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Shapiro & Appleton

'Panic Button' in Cars Might Save Lives

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In a world of cruise control, keyless entry and near-silent electric car engines, it can be more confusing than ever to climb behind the wheel. Though new features are frequently touted as the newest and best, many technologies can complicate emergency procedures for drivers. In many recent car accidents, drivers have felt overwhelmed by the amount of technology available to them.

Recognzing this, the 
National Highway Traffic and Safety Administration has proposed standardizing the way drivers turn their vehicles' engines on and off. Pushing the new "panic button" would cut off the engine after one-half second. The agency hopes adding the engine shutoff button would prevent confusion on how to stop eany vehicle, especially for people who rent  cars or experience accidents or emergencies in vehicles they have just purchased.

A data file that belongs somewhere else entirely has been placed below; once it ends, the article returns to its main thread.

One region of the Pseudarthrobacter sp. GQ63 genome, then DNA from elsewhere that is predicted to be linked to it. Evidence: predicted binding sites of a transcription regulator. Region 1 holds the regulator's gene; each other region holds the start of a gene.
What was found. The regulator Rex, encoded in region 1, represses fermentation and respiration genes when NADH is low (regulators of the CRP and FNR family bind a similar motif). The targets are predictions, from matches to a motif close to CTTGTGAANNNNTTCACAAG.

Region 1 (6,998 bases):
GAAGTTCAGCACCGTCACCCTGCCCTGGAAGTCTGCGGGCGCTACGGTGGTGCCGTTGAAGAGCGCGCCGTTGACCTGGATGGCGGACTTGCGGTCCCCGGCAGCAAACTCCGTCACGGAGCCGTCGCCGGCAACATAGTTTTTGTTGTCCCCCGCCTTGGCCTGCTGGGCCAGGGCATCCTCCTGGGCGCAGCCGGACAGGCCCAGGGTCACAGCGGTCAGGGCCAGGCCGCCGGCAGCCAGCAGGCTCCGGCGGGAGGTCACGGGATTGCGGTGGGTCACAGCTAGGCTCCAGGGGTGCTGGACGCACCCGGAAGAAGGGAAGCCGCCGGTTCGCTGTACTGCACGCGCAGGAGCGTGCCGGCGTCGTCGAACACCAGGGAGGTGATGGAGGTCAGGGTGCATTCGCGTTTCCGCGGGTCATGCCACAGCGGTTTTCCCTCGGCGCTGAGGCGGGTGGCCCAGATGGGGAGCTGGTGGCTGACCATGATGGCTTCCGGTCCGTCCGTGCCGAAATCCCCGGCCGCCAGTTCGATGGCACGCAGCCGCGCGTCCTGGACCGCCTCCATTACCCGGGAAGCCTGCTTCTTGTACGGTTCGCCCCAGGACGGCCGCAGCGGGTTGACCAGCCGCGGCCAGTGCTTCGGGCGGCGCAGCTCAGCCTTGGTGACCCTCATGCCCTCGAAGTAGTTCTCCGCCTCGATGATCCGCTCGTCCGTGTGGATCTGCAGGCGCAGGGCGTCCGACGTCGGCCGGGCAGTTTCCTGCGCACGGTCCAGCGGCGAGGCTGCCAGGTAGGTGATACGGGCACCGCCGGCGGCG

Shutoff buttons already exist in many Ford, Chevy, Lexus and Mercedes vehicles, but all models work slightly differently. The standardization NHTSA calls for would eliminate a lot of the panicked thinking during emergencies. Just as lawmakers in the 1980s worked to make seat belts a standard feature in all vehicles, this panic button should be a feature in every car on the road.

CID


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